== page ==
Discovery science led by the University of Alberta's Faculty of Medicine & Dentistry is opening a window on cell biology rarely seen before. New research featured in the Journal of Cell Biology has revealed a real-time look at how genetic information travels within a living cell.
The discovery, observed through a specially designed high-powered microscope, significantly alters current understanding of how RNA is transported from a cell's nucleus--findings that researchers believe will lead to medical advances.
"You need to understand the system so that when it's broken, you know how to fix it," says Ben Montpetit, senior author of the study and an assistant professor in the Department of Cell Biology at the U of A. "I often use the analogy of a mechanic. If your car breaks down, you bring it to the mechanic because they understand how the car works, where to look and how to diagnose the issue. But if they didn't understand how the car works and, say, your car didn't start, would the mechanic spend an hour looking at the ashtray?"
"We really need to understand the system, and this technology is allowing us to do that now," adds Azra Lari, lead author of the study and a PhD candidate in the Department of Cell Biology.
Until now, scientists observing how RNA travelled from the nucleus would rely on a still image, giving them only a static snapshot of what was happening. New technology developed for the study allowed the research team to observe particles nanometres in size--a billionth of a metre--over just milliseconds in a living yeast cell. By recording the events, they observed the route and time taken for the RNA to be transported from the nucleus to the cytoplasm, where it is then used to encode proteins--the workhorses of the cell. They also observed how that changed after introducing a mutation into the system.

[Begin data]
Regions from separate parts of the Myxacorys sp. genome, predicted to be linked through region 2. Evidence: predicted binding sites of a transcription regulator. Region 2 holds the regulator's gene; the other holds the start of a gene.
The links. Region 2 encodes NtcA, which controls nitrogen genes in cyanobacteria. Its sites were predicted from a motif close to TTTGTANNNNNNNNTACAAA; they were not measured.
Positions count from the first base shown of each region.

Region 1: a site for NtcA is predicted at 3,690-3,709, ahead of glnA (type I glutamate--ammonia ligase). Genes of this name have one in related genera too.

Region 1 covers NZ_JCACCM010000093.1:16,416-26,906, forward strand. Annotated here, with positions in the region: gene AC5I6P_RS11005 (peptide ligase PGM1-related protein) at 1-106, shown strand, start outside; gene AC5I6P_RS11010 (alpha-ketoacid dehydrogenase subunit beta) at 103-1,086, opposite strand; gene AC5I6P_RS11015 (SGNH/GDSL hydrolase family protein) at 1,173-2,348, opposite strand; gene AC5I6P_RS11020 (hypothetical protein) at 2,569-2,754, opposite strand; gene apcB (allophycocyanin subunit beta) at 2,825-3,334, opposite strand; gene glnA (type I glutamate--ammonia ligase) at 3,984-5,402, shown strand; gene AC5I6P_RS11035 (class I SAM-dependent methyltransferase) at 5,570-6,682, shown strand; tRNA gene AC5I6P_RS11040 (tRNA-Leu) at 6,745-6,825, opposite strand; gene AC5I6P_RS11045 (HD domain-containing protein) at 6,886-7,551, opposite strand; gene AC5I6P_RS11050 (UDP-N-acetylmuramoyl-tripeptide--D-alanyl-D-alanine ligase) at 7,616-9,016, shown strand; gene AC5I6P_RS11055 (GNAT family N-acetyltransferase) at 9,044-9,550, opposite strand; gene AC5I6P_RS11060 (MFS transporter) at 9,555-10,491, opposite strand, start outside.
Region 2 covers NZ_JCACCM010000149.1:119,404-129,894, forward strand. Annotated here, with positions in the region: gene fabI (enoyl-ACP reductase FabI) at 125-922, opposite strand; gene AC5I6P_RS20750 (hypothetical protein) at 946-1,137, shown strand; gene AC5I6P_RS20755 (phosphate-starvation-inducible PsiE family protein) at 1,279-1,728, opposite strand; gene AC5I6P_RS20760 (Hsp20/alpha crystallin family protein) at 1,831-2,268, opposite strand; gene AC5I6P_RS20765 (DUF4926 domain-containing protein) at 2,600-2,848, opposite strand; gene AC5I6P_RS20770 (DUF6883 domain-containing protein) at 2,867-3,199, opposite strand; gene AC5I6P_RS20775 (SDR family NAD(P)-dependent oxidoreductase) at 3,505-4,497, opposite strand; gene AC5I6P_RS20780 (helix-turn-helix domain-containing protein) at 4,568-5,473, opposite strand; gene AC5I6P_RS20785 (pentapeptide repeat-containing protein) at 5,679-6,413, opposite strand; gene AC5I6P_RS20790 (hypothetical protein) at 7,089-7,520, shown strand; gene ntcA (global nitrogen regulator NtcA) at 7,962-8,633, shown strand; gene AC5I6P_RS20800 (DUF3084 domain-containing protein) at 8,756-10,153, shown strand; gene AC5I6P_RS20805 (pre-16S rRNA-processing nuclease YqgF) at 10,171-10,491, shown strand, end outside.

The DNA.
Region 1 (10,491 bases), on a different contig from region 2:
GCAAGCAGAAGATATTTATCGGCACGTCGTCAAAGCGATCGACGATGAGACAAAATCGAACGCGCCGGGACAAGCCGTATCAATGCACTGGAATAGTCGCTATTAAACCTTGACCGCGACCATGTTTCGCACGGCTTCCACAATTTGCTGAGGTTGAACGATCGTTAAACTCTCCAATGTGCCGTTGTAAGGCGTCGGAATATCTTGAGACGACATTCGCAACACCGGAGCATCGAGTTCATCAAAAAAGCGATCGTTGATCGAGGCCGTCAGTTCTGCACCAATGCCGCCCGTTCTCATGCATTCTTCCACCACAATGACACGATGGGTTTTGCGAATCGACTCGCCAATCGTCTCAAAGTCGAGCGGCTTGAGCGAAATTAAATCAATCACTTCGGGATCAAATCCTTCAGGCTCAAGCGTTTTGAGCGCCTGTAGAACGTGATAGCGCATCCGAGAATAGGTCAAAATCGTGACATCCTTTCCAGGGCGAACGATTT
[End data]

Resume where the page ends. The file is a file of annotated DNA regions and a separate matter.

"With the old technology, we could tell there was a defect but could not tell where it was happening. Now we can see the errors occurring in real time," says Montpetit. "And already with this new imaging technique we're seeing defects that we didn't expect--that the models we have wouldn't have predicted. It just highlights how useful this new technology is going to be."
"Discovery research is really the driving force that leads to new innovation. It fuels new discovery and is the type of research that solves big problems."
The research team's work will continue on two fronts--pressing on with their efforts to study mutations and other factors that affect RNA transport, while also honing the imaging technology that made their groundbreaking research possible. They believe this innovative technology will soon help scientists gain an unprecedented understanding of the cell.
The above post is reprinted from materials provided by University of Alberta Faculty of Medicine & Dentistry. The original item was written by Ross Neitz. Note: Content may be edited for style and length.
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